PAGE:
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[COLLAPSE ALL...] # ABCD Matrices Tutorial

## Definition: a 2-by-2 matrix associated with an optical element which characterizes the element's effect on a light ray

#### The input beam is described by a vector (with some transverse offset r and offset θ angle from a reference axis) An ABCD matrix which accurately describes the optical element is formed (see below for more information on how to form the ABCD matrices) The ABCD matrix is multiplied by the input vector The result is a vector which describes the output beam # ABCD Matrices for simple optical components

#### In short an ABCD matrix allows the output of an optical element to be written in terms of its input. The hard part about ABCD matrix analysis is coming up with the appropriate ABCD matrices for the elements in the system to be analyzed. Below is the derivation of the ABCD transfer matrix of a beam traveling through free space or in a medium of constant refractive index. The derivations of the transfer matrices for other simple optical elements follow the same pattern and are relatively straightforward. The detailed derivations of the transfer matrices of other simple optical elements will not be discussed in this tutorial, but a table is included which gives the general form of the transfer matrices for several optical elements. # Table of ABCD Matrices for simple optical components

Element Matrix Remarks
Propagation in free space or in a medium of constant refractive index d = distance
Refaction at a flat interface n1 = initial refractive index
n2 = final refractive index
Refaction at a curved interface R = radius of curvature, R > for convex (centre of curvature after interface)
n1 = initial refractive index
n2 = final refractive index
Reflection from a flat mirror Identity matrix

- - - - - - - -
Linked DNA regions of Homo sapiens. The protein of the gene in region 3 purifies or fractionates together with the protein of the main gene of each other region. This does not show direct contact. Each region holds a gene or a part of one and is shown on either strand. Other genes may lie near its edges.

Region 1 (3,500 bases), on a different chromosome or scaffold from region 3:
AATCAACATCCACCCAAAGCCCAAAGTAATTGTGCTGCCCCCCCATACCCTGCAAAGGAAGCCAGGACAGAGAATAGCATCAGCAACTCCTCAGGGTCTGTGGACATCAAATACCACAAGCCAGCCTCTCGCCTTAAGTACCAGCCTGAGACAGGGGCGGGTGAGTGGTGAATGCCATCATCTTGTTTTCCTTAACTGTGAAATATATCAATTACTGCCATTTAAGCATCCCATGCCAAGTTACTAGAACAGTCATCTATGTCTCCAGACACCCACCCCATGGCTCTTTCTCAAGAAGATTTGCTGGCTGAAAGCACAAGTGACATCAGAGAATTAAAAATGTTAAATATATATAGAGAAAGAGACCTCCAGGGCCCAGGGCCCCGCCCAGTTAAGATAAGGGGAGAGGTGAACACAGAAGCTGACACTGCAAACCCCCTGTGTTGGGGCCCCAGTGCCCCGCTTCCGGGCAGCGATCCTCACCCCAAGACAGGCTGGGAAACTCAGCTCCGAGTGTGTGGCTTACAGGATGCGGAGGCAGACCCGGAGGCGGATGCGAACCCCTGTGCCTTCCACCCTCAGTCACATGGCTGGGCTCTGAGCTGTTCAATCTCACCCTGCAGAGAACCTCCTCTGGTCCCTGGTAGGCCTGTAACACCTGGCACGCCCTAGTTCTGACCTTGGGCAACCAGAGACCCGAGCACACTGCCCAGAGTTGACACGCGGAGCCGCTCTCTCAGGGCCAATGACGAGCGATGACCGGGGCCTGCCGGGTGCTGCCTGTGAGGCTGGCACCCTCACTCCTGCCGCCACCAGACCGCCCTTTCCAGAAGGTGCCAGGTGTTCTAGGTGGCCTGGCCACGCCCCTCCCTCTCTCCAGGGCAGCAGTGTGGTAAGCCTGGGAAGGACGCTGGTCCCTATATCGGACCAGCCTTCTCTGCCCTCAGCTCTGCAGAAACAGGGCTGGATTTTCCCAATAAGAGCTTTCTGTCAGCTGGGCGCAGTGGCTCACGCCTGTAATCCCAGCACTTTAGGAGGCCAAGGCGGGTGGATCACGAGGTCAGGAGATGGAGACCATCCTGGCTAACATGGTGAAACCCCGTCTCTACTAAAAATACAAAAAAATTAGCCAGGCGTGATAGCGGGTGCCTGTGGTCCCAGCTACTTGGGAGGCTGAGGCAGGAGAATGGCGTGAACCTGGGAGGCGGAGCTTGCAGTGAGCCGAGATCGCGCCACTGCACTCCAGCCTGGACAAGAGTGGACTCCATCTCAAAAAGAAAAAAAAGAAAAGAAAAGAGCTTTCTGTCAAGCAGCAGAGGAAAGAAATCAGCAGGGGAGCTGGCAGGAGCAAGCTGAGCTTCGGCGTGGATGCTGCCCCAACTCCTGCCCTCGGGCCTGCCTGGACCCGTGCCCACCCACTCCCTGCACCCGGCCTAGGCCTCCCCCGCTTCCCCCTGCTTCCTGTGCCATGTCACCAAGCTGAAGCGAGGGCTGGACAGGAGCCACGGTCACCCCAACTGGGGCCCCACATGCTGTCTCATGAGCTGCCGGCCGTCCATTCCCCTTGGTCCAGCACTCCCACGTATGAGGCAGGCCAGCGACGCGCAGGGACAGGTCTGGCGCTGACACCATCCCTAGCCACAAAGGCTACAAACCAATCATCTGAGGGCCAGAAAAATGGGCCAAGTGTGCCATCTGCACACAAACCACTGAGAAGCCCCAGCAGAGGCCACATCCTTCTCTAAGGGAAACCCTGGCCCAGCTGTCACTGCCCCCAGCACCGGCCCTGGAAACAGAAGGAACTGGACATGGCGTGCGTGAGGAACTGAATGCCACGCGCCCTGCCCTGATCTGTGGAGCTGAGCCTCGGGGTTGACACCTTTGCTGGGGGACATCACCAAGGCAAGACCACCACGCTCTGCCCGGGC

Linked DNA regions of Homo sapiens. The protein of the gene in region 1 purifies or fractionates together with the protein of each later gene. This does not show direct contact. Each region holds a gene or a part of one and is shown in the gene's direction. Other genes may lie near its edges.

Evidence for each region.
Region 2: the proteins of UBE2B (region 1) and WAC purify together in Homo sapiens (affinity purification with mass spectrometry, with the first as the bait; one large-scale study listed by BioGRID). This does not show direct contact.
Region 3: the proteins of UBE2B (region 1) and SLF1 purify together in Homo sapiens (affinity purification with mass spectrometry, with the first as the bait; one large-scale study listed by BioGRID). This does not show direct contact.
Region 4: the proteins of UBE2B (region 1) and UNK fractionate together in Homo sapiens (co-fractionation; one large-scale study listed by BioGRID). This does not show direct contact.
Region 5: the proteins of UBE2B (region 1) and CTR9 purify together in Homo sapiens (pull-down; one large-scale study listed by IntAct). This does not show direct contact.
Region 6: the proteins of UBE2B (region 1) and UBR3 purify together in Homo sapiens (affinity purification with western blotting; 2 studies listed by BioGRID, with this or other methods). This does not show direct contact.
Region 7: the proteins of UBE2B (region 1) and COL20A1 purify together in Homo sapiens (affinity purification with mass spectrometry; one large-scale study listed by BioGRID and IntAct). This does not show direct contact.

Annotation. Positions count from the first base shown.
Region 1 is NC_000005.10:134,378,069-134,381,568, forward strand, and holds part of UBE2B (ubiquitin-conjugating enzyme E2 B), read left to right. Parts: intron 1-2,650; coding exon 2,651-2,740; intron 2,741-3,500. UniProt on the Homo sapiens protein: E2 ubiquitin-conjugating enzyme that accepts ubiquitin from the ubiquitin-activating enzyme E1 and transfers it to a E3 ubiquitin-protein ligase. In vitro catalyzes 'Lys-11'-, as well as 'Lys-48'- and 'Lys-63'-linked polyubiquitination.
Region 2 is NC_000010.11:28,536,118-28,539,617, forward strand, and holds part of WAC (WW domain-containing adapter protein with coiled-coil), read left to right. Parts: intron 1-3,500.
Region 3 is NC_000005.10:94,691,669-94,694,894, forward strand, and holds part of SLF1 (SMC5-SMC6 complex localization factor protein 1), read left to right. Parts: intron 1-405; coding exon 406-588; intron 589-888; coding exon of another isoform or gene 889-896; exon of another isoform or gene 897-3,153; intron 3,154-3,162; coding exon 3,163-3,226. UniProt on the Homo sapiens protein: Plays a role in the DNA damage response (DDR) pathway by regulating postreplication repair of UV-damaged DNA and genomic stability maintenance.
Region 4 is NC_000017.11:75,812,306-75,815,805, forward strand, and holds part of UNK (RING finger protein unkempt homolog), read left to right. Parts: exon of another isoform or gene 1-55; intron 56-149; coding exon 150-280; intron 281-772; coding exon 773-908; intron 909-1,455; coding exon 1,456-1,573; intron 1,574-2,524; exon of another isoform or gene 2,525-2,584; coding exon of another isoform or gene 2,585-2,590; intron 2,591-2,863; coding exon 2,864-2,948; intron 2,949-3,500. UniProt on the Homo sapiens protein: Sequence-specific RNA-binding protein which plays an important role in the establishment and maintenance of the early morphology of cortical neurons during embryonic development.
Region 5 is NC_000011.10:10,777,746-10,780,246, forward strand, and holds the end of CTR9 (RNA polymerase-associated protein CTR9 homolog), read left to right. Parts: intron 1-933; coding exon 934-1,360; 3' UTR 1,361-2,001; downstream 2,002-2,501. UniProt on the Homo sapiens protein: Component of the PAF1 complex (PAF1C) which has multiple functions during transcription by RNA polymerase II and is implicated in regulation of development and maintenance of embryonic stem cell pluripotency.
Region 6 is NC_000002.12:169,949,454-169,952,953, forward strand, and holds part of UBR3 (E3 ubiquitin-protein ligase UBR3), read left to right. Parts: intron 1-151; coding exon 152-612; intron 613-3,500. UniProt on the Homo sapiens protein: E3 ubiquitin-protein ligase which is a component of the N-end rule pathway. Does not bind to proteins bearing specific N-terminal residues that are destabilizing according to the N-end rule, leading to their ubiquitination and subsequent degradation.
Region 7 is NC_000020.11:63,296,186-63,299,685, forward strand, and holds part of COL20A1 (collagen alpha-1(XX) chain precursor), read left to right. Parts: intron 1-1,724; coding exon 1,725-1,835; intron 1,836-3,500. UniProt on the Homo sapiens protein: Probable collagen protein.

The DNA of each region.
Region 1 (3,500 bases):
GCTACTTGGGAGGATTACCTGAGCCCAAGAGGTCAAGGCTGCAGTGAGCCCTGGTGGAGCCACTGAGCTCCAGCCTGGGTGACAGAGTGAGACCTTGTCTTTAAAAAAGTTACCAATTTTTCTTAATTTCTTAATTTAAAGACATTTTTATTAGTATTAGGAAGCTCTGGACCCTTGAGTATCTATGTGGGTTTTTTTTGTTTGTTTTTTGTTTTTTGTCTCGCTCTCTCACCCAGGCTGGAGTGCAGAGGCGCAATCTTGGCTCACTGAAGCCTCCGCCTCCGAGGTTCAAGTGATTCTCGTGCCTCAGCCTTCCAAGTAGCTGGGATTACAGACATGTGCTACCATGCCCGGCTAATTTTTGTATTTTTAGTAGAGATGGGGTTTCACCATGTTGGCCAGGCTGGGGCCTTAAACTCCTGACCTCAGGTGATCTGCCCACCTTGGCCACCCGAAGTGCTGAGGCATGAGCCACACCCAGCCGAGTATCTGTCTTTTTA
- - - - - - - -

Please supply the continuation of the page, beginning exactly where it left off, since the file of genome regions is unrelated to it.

Reflection from a curved mirror R = radius of curvature, R > 0 for convex
Thin lens f = focal length of lens where f > 0 for convex/positive (converging) lens. Valid if and only if the focal length is much greater than the thickness of the lens

# ABCD Matrix Example

#### Below is an example of a number of simple optical elements combined in order to form an optical system. Following the diagram there is a short discussion on how to obtain an ABCD matrix which characterizes the entire system. Or if you would like to use an ABCD calculator for your own system click here ## Note: Each element in the numbered list corresponds with a 2 by 2 transfer matrix in the expression below (they are numbered respectively)

#### ☆ ☆ ☆ One of the properties of ABCD matrices that makes them extremely useful is that a system of several optical elements can be described by a single ABCD matrix. This ABCD matrix is the product of the ABCD matrices of each of the optical elements in the system. ☆ ☆ ☆

1. Transfer matrix of the medium between points 1 and 2 (with constant index of refraction n1)
2. Transfer matrix of the flat interface at point 2
3. Transfer matrix of the medium between points 2 and 3 (with constant index of refraction n2)
4. Transfer matrix of the flat interface at point 3
5. Transfer matrix of the medium between points 3 and 4 (with constant index of refraction n1)
6. Transfer matrix of the thin lens with focal length f and index of refraction n3
7. Transfer matrix of the medium between points 4 and 5 (with constant index of refraction n1)
8. Transfer matrix of the curved interface at point 5
9. Transfer matrix of the medium between points 5 and 6 (with constant index of refraction n4)
10. Transfer matrix of the flat interface at point 6
11. Transfer matrix of the medium between points 6 and 7 (with constant index of refraction n1)
12. Transfer matrix of the flat mirror at point 7
13. Transfer matrix of the medium between points 7 and 8 (with constant index of refraction n1)   Maintained by ECEn IMMERSE Web Team.